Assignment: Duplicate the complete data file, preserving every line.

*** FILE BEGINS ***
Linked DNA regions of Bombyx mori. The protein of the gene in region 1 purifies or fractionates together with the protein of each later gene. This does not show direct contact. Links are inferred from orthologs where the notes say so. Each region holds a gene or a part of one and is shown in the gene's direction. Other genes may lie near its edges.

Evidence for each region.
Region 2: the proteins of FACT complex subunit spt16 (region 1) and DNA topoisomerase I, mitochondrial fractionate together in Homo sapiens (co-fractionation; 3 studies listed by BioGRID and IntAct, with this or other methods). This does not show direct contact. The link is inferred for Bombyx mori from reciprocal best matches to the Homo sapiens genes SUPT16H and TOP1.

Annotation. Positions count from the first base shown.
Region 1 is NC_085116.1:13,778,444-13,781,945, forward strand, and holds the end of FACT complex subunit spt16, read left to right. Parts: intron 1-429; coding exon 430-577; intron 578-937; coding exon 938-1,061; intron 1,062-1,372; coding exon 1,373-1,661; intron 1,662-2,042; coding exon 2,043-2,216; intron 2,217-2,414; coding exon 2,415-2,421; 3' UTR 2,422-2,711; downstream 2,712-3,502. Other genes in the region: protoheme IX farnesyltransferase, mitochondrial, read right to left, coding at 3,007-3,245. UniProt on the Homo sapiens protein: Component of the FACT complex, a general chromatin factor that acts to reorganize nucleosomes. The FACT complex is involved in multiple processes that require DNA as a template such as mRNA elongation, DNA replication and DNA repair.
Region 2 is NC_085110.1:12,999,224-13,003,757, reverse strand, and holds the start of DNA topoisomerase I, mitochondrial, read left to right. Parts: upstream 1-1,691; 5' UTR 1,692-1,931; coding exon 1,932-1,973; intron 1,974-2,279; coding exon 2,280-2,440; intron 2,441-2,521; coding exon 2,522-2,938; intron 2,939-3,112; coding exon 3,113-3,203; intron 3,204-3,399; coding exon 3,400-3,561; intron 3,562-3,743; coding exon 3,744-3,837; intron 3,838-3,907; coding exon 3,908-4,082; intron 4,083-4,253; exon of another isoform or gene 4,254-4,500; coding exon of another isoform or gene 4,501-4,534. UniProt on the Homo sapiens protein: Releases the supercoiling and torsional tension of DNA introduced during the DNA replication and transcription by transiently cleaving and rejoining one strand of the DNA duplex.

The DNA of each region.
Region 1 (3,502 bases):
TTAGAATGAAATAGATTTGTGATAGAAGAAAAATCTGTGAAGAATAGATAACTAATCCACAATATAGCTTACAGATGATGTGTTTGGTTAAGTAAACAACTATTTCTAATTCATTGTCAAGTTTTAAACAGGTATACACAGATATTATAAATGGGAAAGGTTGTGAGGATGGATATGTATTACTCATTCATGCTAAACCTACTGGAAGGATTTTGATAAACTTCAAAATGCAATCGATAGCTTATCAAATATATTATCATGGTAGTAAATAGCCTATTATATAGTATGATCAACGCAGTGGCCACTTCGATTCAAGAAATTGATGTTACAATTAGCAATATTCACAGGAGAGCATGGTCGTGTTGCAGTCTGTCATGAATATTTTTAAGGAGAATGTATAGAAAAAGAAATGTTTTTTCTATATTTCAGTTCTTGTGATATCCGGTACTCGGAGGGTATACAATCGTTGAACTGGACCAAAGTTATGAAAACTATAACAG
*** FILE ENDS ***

Linked DNA regions of Bombyx mori. The protein of the gene in region 1 purifies or fractionates together with the protein of each later gene. This does not show direct contact. Links are inferred from orthologs where the notes say so. Each region holds a gene or a part of one and is shown in the gene's direction. Other genes may lie near its edges.

Evidence for each region.
Region 2: the proteins of FACT complex subunit spt16 (region 1) and DNA topoisomerase I, mitochondrial fractionate together in Homo sapiens (co-fractionation; 3 studies listed by BioGRID and IntAct, with this or other methods). This does not show direct contact. The link is inferred for Bombyx mori from reciprocal best matches to the Homo sapiens genes SUPT16H and TOP1.

Annotation. Positions count from the first base shown.
Region 1 is NC_085116.1:13,778,444-13,781,945, forward strand, and holds the end of FACT complex subunit spt16, read left to right. Parts: intron 1-429; coding exon 430-577; intron 578-937; coding exon 938-1,061; intron 1,062-1,372; coding exon 1,373-1,661; intron 1,662-2,042; coding exon 2,043-2,216; intron 2,217-2,414; coding exon 2,415-2,421; 3' UTR 2,422-2,711; downstream 2,712-3,502. Other genes in the region: protoheme IX farnesyltransferase, mitochondrial, read right to left, coding at 3,007-3,245. UniProt on the Homo sapiens protein: Component of the FACT complex, a general chromatin factor that acts to reorganize nucleosomes. The FACT complex is involved in multiple processes that require DNA as a template such as mRNA elongation, DNA replication and DNA repair.
Region 2 is NC_085110.1:12,999,224-13,003,757, reverse strand, and holds the start of DNA topoisomerase I, mitochondrial, read left to right. Parts: upstream 1-1,691; 5' UTR 1,692-1,931; coding exon 1,932-1,973; intron 1,974-2,279; coding exon 2,280-2,440; intron 2,441-2,521; coding exon 2,522-2,938; intron 2,939-3,112; coding exon 3,113-3,203; intron 3,204-3,399; coding exon 3,400-3,561; intron 3,562-3,743; coding exon 3,744-3,837; intron 3,838-3,907; coding exon 3,908-4,082; intron 4,083-4,253; exon of another isoform or gene 4,254-4,500; coding exon of another isoform or gene 4,501-4,534. UniProt on the Homo sapiens protein: Releases the supercoiling and torsional tension of DNA introduced during the DNA replication and transcription by transiently cleaving and rejoining one strand of the DNA duplex.

The DNA of each region.
Region 1 (3,502 bases):
TTAGAATGAAATAGATTTGTGATAGAAGAAAAATCTGTGAAGAATAGATAACTAATCCACAATATAGCTTACAGATGATGTGTTTGGTTAAGTAAACAACTATTTCTAATTCATTGTCAAGTTTTAAACAGGTATACACAGATATTATAAATGGGAAAGGTTGTGAGGATGGATATGTATTACTCATTCATGCTAAACCTACTGGAAGGATTTTGATAAACTTCAAAATGCAATCGATAGCTTATCAAATATATTATCATGGTAGTAAATAGCCTATTATATAGTATGATCAACGCAGTGGCCACTTCGATTCAAGAAATTGATGTTACAATTAGCAATATTCACAGGAGAGCATGGTCGTGTTGCAGTCTGTCATGAATATTTTTAAGGAGAATGTATAGAAAAAGAAATGTTTTTTCTATATTTCAGTTCTTGTGATATCCGGTACTCGGAGGGTATACAATCGTTGAACTGGACCAAAGTTATGAAAACTATAACAG